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Just timely to share Halloween blog..
"Witch" once again reigns as the No. 1 costume for adults, according to the National Retail Federation's 2013 Halloween survey.
Many of the pointy-hatted sorcerers who roam the streets this Oct. 31 will be carrying broomsticks or besoms. But few likely know the murky tale of how witches came to be associated with those familiar household objects.
The story — full of sex, drugs and Christian inquisitors — starts with poisonous plants . Hebane is also called "Flying Ointment" having the scientific name HYOCYAMUS NIGER.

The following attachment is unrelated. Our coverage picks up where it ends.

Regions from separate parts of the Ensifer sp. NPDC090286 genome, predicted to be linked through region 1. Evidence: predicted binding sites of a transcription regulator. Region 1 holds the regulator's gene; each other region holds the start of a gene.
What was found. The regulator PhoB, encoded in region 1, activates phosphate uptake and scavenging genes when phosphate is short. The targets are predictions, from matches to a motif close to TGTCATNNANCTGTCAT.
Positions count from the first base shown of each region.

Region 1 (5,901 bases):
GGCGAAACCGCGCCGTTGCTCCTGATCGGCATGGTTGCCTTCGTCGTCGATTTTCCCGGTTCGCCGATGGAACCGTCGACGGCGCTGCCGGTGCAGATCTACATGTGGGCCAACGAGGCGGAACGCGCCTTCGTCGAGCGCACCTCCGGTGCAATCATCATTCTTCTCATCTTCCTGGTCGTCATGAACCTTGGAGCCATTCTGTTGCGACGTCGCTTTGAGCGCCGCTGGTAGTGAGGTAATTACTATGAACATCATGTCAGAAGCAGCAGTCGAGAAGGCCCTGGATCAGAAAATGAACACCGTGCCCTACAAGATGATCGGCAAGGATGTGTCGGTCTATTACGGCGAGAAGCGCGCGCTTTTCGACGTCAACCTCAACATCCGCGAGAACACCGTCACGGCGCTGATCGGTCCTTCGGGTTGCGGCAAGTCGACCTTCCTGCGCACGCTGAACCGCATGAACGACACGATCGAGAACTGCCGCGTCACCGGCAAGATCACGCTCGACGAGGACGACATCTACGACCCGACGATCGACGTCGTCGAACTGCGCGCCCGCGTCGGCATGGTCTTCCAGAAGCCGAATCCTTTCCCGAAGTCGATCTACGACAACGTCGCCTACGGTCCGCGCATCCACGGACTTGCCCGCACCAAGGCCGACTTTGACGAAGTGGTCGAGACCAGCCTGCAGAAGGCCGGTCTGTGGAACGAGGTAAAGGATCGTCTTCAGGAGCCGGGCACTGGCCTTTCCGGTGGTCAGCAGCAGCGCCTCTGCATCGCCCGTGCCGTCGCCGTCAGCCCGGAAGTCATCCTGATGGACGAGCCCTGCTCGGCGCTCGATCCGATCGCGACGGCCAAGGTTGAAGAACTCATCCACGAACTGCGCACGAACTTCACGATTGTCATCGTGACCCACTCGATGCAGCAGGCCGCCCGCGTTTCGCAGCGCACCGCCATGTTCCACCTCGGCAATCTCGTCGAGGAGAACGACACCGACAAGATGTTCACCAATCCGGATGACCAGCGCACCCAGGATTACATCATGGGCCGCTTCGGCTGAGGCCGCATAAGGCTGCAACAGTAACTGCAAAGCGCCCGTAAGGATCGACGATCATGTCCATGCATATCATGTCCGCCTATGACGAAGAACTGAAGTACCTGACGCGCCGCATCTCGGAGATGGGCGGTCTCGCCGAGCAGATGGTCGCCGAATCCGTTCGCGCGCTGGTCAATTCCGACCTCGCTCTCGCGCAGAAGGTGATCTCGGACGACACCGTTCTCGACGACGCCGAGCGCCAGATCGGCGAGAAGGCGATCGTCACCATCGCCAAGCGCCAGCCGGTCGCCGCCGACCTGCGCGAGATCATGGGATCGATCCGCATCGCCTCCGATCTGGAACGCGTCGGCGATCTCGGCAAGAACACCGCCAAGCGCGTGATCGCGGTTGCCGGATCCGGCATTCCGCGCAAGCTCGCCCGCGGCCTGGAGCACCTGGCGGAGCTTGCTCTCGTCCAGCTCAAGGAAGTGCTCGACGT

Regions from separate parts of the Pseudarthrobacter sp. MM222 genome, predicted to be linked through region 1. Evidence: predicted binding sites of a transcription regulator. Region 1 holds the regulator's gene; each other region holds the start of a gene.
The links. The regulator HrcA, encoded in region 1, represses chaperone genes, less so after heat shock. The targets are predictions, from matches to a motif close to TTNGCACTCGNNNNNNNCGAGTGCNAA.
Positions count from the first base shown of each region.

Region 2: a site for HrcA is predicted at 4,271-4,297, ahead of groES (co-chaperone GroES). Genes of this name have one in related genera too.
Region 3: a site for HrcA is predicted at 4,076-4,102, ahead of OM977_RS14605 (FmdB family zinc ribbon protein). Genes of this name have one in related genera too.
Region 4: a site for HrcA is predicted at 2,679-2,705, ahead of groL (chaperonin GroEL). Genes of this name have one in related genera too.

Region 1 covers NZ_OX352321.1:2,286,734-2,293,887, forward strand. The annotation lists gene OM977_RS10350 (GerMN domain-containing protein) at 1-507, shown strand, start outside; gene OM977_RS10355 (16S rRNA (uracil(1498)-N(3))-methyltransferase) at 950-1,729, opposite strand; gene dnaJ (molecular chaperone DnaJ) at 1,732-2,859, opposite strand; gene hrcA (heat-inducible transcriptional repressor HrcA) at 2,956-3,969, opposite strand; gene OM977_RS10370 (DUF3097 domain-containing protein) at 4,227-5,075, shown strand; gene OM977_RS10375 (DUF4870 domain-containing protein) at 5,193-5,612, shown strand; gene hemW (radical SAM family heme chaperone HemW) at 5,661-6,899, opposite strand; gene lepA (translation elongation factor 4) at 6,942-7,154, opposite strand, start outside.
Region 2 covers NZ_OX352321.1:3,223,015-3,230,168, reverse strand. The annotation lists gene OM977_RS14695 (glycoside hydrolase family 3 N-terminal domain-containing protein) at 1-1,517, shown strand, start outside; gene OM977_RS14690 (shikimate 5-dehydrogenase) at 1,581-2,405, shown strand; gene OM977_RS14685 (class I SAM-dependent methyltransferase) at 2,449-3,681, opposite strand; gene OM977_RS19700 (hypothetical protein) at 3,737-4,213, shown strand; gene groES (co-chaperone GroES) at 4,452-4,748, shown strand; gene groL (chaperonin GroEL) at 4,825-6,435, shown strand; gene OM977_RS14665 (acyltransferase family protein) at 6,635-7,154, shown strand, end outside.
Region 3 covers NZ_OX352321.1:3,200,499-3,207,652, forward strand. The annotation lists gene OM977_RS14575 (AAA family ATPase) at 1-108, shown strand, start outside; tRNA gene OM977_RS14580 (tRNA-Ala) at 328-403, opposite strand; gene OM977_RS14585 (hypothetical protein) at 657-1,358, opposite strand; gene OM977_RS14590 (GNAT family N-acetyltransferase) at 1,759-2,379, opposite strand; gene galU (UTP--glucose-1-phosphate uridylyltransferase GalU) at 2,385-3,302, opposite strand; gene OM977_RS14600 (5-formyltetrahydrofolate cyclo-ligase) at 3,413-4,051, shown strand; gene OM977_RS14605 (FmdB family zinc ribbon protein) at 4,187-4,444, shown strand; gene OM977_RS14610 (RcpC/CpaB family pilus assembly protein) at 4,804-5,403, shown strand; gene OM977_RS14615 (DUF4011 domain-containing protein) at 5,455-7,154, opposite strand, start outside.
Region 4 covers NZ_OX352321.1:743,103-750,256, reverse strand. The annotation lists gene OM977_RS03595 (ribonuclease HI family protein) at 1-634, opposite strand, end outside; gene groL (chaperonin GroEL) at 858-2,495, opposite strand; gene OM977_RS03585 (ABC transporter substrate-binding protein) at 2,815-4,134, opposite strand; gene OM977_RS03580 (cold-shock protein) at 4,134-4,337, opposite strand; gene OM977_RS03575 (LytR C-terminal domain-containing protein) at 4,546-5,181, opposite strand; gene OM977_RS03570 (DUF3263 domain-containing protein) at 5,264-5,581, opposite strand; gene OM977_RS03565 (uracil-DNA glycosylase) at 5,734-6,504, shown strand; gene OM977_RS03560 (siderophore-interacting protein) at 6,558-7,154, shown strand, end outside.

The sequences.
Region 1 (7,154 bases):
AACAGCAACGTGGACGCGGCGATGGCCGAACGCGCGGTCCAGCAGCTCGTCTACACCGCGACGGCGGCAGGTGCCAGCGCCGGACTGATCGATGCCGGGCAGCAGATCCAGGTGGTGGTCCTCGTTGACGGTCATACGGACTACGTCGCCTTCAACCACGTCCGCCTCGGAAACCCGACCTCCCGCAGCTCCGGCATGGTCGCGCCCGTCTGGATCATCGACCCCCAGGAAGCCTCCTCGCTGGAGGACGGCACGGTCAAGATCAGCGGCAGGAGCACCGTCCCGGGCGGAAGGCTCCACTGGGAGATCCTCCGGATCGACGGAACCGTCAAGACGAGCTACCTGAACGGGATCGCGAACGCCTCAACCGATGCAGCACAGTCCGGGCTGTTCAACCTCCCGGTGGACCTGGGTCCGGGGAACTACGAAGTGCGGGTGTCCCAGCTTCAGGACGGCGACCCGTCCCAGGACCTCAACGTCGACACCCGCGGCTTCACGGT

Ingesting henbane, which is rich in powerful alkaloids, can cause hallucinations (if it doesn't kill you first). According to legend, witches used herbs with psychoactive properties like henbane in their potions, or "flying ointments." Some historical accounts suggest witches applied these ointments to their nether regions.
And what better applicator than a wooden stuff?
One of its effects..
'The leaves, the seeds and the juice, when taken internally cause an unquiet sleep, like unto the sleep of drunkenness, which continueth long and is deadly to the patient. To wash the feet in a decoction of Henbane, as also the often smelling of the flowers causeth sleep..
Can witches really fly?
Though the image of the broomstick stuck, early depictions in 15th- and 16th-century Europe show witches flying on a wide range of items, including stools, cupboards, wardrobes and two-pronged cooking forks, Zika said. But rarely are witches shown getting aloft on their own.
see more: The Bewitching story